|Date of Report: Sunday, 1st May 2022|
|Name: Andrew Fowler
Phone: 082 574 4262
Last week I fished two stillwaters and measured a water temperature of 14 degrees C at each of them. The water was clear, but both dams greeted us with the sound of rushing water, as did the one I visited in the week prior. I caught close to the edge on one of those trips On another they only took the olive dragonfly nymph in the point position and not the GRHE tied as a dropper. On the last of the three I struggled on all the imitative patterns, but eventually got one on a Woolly Bugger. My mates did better than me on fast retrieved offerings, dry flies, and all the other things which I didn’t think to employ. This string of three Stillwater visits for an ardent river flyfisher, and when the season is still in full swing, would raise eyebrows, but as you would have seen on your TV, we have had some trouble here in KZN. The floods were reminiscent of the 1987 deluge, and I said as much in a voice message to a friend of mine on the first day or two. The rain kept falling for a few days more, and I have since seen photos, videos and evidence of the extent to which rivers broke their banks and flowed dirty and dangerous. After many weeks of more than generous rainfall, in which the rivers were blown out on any chosen day, we then had this severe rainfall on top of it all, and it really was an utter deluge. But we have to remember that a single weekend of these severe conditions, while it might define the season, it does not dominate the calendar. In the days leading up to the event, friends were catching good trout on the rivers of the greater Umkhomazi catchment, as well as the Bushmans. Sure, they were using a lot of tungsten, and bemoaning the fact that they couldn’t ply their dry flies, but they were catching fish, even if it meant putting up with some colour in the water. Bridget Stegen got a fine brown from the Chestnuts beat of the uMngeni, and visiting anglers did well on both the Bushmans and the Lotheni after the main floods.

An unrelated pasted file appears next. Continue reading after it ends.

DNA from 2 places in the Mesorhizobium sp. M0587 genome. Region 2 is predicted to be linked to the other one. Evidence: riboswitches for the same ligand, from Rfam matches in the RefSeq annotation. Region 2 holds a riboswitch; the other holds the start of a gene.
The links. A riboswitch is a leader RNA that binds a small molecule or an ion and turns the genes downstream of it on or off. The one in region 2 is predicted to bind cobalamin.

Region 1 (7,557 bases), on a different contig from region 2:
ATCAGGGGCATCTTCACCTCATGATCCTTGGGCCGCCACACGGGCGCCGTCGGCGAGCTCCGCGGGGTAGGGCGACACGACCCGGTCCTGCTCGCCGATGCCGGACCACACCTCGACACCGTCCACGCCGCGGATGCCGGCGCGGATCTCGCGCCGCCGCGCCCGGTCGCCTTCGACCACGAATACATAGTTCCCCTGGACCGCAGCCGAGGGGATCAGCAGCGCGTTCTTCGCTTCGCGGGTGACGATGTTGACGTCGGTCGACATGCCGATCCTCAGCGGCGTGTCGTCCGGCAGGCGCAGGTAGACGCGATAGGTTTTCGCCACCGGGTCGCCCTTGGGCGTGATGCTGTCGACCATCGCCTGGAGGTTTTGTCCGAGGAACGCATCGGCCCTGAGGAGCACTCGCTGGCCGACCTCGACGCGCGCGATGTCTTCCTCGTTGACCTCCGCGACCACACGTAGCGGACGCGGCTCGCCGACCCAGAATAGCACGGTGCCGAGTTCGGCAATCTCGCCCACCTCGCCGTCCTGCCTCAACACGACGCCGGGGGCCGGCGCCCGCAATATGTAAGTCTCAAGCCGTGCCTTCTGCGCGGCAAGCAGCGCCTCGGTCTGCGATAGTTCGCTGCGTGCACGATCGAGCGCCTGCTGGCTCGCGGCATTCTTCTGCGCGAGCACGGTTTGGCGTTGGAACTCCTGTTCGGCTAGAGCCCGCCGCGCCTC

We had a bit of rain last night (apparently there was evidence of a downpour in the catchment of the Hlatikulu), but for the most part it missed us all. That means that we have had a week or so without addition to the flows. Add to that the YR app shows little sun emblems on my screen from now until its prediction runs out. The daytime temps look to hover around the 14° to 18°C degree mark, and evenings are cool. Give it three weeks, and I can guarantee I won’t be sitting out on the porch doing some writing as I am now. That means 3 weeks of river season, and then it is all winter woollies, float tubes and fish with crimson flanks and hooked kypes from our dams. Three weeks. No more. I wish the season could stand still. We missed the first part of the season to a killer flood. Winter lies just ahead. This is a the window between. I don’t plan to waste it.
I met a farmer at breakfast time today who said his river is crystal clear. I will be there in the morning with a friend of mine. Another friend couldn’t make it, but he asked if I was open to a mid-week foray.
I didn’t say no.
Neither should you.
A brownie from the upper uMngeni